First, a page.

Why is talking to someone older or younger good for you?

Photo Jake Thacker Unsplash

Photo Jake Thacker Unsplash

One of my favourite TED Talks is by Sugata Mitra describing what happened when he embedded a computer in a wall about three feet above the ground in New Delhi and connected it to high speed internet. Despite the fact the children who found it hardly went to school and didn’t speak English they soon worked out how to use it. 

He went on to repeat this experiment all over the world and the results were always the same. Groups of children would learn how to use computers and the internet regardless of where they were. In one ambitious experiment he set out to see whether a group of 12 year old Tamil speaking children could teach themselves biotechnology in English on their own. They managed it. 

He came to Newcastle to continue his research and set up what has become known as the Granny Cloud. He found 200 volunteers to give one hour a week on Skype to encourage children in their learning. Not to teach them but to encourage them. He called them grandmothers because all he wanted them to do was sit behind the children and admire them. Just like a traditional grandmother. 

He found the children achieved even more with the support of the Granny Cloud and today there are over 100 volunteers providing unconditional encouragement to improve children’s learning all over the world. 

The power of intergenerational relationships is being explored elsewhere in the UK too.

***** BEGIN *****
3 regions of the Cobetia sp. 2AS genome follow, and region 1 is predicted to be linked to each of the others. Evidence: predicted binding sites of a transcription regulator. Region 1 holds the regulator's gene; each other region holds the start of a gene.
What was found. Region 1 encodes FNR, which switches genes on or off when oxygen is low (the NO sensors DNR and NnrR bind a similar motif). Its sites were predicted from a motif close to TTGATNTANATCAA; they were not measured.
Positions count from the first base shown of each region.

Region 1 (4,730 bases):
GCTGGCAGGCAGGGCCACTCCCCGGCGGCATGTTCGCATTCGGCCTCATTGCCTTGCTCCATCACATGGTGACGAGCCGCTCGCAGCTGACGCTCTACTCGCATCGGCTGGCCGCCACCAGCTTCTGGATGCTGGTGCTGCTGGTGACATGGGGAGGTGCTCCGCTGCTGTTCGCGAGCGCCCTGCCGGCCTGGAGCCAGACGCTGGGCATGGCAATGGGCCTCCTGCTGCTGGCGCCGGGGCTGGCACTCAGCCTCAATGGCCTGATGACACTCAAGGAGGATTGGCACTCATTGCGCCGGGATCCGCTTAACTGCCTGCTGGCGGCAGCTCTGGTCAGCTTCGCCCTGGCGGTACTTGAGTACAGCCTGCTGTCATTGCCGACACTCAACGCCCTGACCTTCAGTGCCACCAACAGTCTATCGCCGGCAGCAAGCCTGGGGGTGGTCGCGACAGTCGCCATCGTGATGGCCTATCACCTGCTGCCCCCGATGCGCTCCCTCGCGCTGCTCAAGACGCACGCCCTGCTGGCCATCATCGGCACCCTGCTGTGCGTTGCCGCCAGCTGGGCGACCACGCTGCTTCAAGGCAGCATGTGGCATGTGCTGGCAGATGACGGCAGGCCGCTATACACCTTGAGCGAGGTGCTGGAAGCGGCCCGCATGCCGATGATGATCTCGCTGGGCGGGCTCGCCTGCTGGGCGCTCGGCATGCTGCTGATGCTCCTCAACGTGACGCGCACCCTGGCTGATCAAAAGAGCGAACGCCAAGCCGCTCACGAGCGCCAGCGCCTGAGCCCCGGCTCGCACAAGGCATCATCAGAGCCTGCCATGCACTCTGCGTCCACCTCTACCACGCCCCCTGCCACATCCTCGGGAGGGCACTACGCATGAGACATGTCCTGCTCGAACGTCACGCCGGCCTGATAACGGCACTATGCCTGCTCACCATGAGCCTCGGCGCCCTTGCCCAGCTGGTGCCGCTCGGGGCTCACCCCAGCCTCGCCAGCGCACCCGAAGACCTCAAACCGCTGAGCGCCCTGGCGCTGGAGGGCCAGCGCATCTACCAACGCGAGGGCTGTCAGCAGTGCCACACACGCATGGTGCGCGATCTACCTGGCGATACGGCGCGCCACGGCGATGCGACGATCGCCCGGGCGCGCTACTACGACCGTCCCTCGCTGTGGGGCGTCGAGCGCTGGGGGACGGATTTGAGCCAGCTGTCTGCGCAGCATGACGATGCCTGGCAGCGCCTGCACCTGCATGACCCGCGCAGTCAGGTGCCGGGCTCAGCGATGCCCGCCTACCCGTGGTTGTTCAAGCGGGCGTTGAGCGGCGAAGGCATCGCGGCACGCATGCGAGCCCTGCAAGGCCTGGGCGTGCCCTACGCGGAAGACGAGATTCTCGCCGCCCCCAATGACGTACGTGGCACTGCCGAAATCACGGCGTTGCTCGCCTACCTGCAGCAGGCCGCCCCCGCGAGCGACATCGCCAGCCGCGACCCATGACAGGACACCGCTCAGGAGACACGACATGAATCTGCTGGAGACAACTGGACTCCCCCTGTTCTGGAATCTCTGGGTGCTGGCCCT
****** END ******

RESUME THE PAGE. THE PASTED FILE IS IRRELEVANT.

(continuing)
In London last year a children’s nursery was combined with a care home. Although there are other similar schemes elsewhere in the world, this was the first one of its kind in the UK. Being involved with the children helps the older people to combat isolation. 

Studies in the UK and Australia show that these intergenerational sessions boost the older people’s self esteem as they feel more integrated into society. It helps the children too. Spending time with older people helps them hone problem-solving and social interaction skills. This makes them more confident when they go out into the world and meet new people outside of their family groups. 

When I moved to London to work I realised that I had very little contact with anyone under the age of 20 or over the age of 55. I worked with people my own age, socialised with people my own age, lived with people my own age and never met my neighbours. 

This is a very narrow perspective. This means worries can get out of hand. It’s easy to find yourself in an unhealthy echo chamber where everyone’s stresses amplify your own. 

When you step out of this echo chamber you can find perspective. Spending time with children helps you to reconnect to your playfulness and fun so you can leave your worries to one side for a while. On the other end of the scale, there’s something very reassuring about talking to someone who’s already done it all. It shows us that shows life goes on and that (hopefully) it’ll all work out in the end. 

So this week, how about some intergenerational communication? 

☎️Exercise Seven: Let's Talk! ☎️

Time to get communicating!

☎️How it works ☎️

  • Your mission, should you choose to accept it, is to talk to one person over the age of 60 and one person under the age of 10.

  • This could be as simple as saying hello, or a wave, How about a conversation with the shop assistant about the weather? It’s certainly given us enough to talk about recently.